From Selma to Salvador: African-American Echoes in the Brazilian Movimiento Negro

When James Brown released “Say It Loud: I’m Black and I’m Proud” in 1969, little did he know that his music, his swagger, and his style would play a prominent role in Brazilian blacks’ struggle for self-affirmation.
Brown certainly wasn’t the sole catalyst of the Brazilian movimento negro, which has yet to experience a large-scale, organized black movement as the United States did in the 1960s. Yet, Brazil—the country with …

New Takes on the “New”: The Cinemas of 1960s Latin America

To judge by the proliferation of Latin American films on the international festival circuit these days—not to mention the colossal box-office success of works by Walter Salles (Motorcyle Diaries), Fernando Meirelles (City of God), and Guillermo del Toro (Pan’s Labyrinth), among others—Latin American cinema would appear to be very much on the rise at the end of this first decade of the new millennium. Yet, while we celebrate its …

Art and Politics in Brazil: En Route to an Artistic Vocation

Right at the eve of the military coup d’état that took place in 1964, there was an ongoing debate in Brazil about the relationship between art and society. Many artists and intellectuals were interested in forging a cultural production that was ethically and politically significant, but not necessarily nationalistic or ideological, as the orthodox left had prescribed. Artists associated with these new proposals were criticized both by the left and …

The Sixties in Argentina: Political Repression, Cultural Vibrancy

In Argentina the Sixties arrived late. With mere glimpses of counter-culture and protest in the second half of the decade, those who participated in cultural and political change were silenced, forced underground or into exile by the mid-70s. During all these years, Argentina was ruled by successive weak military regimes interrupted from time to time by duly elected also weak civilian governments, inevitably deposed by …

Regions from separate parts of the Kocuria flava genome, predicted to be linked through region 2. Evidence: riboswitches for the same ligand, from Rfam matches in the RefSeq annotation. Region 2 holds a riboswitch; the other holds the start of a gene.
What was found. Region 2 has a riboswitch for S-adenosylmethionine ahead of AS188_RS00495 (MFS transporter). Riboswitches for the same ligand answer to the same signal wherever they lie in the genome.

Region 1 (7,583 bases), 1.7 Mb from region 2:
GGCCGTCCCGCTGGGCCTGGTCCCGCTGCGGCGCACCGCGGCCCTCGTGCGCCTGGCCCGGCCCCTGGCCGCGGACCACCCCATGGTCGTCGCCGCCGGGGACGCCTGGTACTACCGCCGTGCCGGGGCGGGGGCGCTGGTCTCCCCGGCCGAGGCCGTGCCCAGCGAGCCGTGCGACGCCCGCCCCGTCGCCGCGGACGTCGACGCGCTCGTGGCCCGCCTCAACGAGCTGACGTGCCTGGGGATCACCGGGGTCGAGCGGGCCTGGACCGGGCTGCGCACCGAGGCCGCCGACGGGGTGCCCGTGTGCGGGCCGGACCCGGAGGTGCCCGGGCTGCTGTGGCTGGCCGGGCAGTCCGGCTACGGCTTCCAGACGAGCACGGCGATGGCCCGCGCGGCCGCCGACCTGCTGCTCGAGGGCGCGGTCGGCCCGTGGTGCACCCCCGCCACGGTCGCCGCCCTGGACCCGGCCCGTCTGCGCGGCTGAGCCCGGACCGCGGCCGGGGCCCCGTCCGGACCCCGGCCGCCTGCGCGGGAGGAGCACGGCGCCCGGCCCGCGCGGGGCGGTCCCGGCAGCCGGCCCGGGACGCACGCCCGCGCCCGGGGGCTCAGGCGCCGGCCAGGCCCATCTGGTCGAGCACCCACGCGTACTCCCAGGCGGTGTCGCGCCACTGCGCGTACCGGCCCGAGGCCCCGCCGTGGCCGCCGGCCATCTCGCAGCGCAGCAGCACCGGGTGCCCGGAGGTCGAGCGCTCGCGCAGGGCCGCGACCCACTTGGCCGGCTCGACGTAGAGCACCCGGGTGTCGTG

Remembering the Power of One: A 1960s Economic Perspective

In a region with an unfortunate knack for being ignored, forgotten and subverted by world powers, we take another look at the 1960s and from snapshots we offer hope as the first decade of the new millennium draws to a close. We take a look through the lens of Raul Prebisch, former director of the Economic Commission for Latin America (ECLA) and subsequently founding Secretary General of the United Nations Conference on …

Sisters, Brothers, Young Lords: A Common Cause: 40 Years of Struggle and Remembrance

I had forgotten how young, defiant and determined we were. We saw ourselves as instruments of change, students of revolution. What we lacked in terms of experience, we made up for with enthusiasm and commitment. Viewing photographs from forty years past, we milled through the exhibit, scrutinizing photos, graying militants remembering, owning our pasts. Like many of those present at the gathering, I had carved …

Degeneration of the Sixties: A Look at Spain

I heard the expression “the sixties” for the first time in secondary school when my language teacher wrote the number 68 on the blackboard to illustrate his lesson on the difference between the verbs denote and connote. The first meant just that: to mean objectively; connote, on the other hand, involved not only the specific meaning of a word, but another meaning of the appellative or expressive type. Thus, my teacher …